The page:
“The cockle is a bivalve from the Cardiidae family that lives in salt waters, buried in soft fine sand in tidal areas, and in estuary beds which are rich in nutrients.
It feeds off living organisms which it absorbs by constantly filtering the seawater. It reaches a commercial size after approximately one year. The cockle is caught by hand or using traditional fishing methods (raños).”
“Frinsa cockles are caught only in the Noia Estuary, the origin of the best Galician cockles, which are famous for their flavour and size.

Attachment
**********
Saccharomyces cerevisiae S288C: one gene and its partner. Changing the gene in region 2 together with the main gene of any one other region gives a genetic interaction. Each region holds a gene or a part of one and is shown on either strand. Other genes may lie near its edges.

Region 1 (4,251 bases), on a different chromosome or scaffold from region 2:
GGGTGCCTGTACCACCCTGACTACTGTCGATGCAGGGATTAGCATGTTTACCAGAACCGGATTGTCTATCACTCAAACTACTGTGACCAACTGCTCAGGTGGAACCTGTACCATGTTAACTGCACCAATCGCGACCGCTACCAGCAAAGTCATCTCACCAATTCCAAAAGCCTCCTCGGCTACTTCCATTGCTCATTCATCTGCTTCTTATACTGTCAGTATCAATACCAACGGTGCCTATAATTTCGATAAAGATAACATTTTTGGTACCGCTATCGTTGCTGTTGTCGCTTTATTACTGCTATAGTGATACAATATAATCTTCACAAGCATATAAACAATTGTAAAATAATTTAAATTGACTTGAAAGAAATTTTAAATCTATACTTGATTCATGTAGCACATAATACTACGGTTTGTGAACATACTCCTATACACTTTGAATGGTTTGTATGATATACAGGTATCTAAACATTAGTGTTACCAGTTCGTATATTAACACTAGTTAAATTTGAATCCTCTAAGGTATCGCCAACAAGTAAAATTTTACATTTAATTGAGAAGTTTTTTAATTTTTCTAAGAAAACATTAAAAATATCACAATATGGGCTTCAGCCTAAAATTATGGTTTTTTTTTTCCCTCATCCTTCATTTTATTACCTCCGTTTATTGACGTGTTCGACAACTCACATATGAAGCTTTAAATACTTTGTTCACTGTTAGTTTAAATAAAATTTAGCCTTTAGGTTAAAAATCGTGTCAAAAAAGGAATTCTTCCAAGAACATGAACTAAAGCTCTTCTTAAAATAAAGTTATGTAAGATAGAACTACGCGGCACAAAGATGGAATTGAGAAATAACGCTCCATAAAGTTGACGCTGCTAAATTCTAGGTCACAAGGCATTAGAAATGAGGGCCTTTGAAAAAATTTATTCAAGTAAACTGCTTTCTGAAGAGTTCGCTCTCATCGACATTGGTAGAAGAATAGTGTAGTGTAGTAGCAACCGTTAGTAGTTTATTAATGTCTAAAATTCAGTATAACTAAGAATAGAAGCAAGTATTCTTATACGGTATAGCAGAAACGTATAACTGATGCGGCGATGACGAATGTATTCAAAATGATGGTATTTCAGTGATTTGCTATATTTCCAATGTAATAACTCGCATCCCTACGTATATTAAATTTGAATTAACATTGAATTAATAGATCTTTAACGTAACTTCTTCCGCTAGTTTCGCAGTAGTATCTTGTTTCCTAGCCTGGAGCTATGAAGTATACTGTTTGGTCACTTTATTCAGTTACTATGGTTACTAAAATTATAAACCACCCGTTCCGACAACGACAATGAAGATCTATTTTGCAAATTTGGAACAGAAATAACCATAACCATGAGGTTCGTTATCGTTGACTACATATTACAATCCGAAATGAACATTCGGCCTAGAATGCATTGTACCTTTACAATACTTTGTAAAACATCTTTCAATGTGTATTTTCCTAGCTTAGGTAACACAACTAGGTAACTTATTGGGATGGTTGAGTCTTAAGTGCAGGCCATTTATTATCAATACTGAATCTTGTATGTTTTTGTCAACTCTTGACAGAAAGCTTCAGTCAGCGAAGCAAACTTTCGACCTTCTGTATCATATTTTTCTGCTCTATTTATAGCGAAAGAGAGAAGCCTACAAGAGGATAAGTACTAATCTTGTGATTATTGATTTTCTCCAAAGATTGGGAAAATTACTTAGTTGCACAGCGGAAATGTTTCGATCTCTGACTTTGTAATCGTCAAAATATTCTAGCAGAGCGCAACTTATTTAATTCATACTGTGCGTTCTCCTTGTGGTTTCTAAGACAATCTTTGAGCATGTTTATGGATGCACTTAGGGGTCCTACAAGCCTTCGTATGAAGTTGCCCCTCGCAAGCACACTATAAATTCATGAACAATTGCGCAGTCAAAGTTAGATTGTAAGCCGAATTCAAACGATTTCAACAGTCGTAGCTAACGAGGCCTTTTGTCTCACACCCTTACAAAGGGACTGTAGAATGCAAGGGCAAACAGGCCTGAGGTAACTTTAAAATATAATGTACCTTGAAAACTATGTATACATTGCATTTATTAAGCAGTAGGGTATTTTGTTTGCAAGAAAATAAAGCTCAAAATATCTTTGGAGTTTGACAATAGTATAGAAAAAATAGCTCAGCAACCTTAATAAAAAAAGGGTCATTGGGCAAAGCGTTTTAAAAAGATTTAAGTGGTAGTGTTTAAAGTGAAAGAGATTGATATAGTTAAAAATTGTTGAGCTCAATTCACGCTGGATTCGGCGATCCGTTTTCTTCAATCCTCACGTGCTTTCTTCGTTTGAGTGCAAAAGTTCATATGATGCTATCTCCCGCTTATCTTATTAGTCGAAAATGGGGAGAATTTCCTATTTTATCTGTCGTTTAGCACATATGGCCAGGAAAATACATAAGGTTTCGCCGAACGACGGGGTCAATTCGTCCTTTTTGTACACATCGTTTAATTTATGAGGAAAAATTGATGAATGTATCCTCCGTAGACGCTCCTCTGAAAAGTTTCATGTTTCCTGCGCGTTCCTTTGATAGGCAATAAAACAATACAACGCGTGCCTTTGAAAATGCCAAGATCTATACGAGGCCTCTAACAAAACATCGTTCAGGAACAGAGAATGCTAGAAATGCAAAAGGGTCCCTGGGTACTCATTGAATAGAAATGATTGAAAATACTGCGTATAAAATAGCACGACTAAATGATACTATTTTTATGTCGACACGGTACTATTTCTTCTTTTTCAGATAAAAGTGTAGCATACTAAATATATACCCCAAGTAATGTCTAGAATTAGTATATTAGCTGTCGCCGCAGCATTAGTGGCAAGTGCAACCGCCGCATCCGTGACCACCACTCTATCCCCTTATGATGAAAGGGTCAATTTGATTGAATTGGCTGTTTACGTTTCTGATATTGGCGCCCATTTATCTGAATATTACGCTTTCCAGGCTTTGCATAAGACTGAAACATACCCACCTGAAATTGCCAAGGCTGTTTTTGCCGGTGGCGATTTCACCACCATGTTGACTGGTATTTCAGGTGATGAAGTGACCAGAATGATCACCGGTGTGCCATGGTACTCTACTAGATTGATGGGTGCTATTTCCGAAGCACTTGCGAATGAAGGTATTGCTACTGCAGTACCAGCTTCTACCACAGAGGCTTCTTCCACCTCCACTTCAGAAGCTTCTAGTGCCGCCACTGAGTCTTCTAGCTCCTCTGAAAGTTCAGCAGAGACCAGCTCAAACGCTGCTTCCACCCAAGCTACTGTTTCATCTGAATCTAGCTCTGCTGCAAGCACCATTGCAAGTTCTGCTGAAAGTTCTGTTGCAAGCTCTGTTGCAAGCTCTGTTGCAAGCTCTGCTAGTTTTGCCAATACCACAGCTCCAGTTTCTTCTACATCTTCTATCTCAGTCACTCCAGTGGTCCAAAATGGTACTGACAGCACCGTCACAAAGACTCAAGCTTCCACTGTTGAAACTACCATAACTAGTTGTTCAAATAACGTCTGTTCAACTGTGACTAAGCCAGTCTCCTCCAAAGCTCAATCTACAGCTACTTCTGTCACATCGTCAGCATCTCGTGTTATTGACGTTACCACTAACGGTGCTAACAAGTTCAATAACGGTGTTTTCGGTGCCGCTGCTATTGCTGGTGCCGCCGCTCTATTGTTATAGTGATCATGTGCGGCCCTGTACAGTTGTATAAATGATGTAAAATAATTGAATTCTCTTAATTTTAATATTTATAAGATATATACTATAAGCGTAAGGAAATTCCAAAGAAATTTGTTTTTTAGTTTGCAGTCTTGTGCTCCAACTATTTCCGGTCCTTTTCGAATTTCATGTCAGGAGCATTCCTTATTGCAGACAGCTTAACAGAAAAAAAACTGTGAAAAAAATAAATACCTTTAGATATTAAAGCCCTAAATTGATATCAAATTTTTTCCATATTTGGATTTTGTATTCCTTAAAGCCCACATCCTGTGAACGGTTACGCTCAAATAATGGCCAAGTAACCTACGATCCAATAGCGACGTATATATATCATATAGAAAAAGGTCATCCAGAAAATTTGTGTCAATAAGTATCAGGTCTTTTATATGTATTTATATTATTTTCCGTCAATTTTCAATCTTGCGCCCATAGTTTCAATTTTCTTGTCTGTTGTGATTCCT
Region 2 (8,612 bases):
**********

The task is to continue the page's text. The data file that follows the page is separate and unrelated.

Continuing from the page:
The cockles are purchased in the fish market at the most appropriate moment of each season, and after being subjected to a cleaning process to remove the sand and preserve their characteristic marine flavour, they are selected and canned by hand in uniform layers.”
Conservation and Consumption
“They need not be refrigerated, but it is best to store them in a cool place.
Take care when opening the can, to avoid spilling the liquid.
It is best to eat them straight from the can with a spoon, together with the brine, as without it, they rapidly oxidise.”
Energy: 47,3 Kcal / 200,4 kJ
Proteins: 10,7 g
Fats: 0,5 g
Of which saturated fats are: 0,1 g
Of which sugars are: 0 g
Fibre: 0 g
Sodium: 0,59 g
Iron: 24 mg
Natural source of protein
Low in saturated fats
Natural source of iron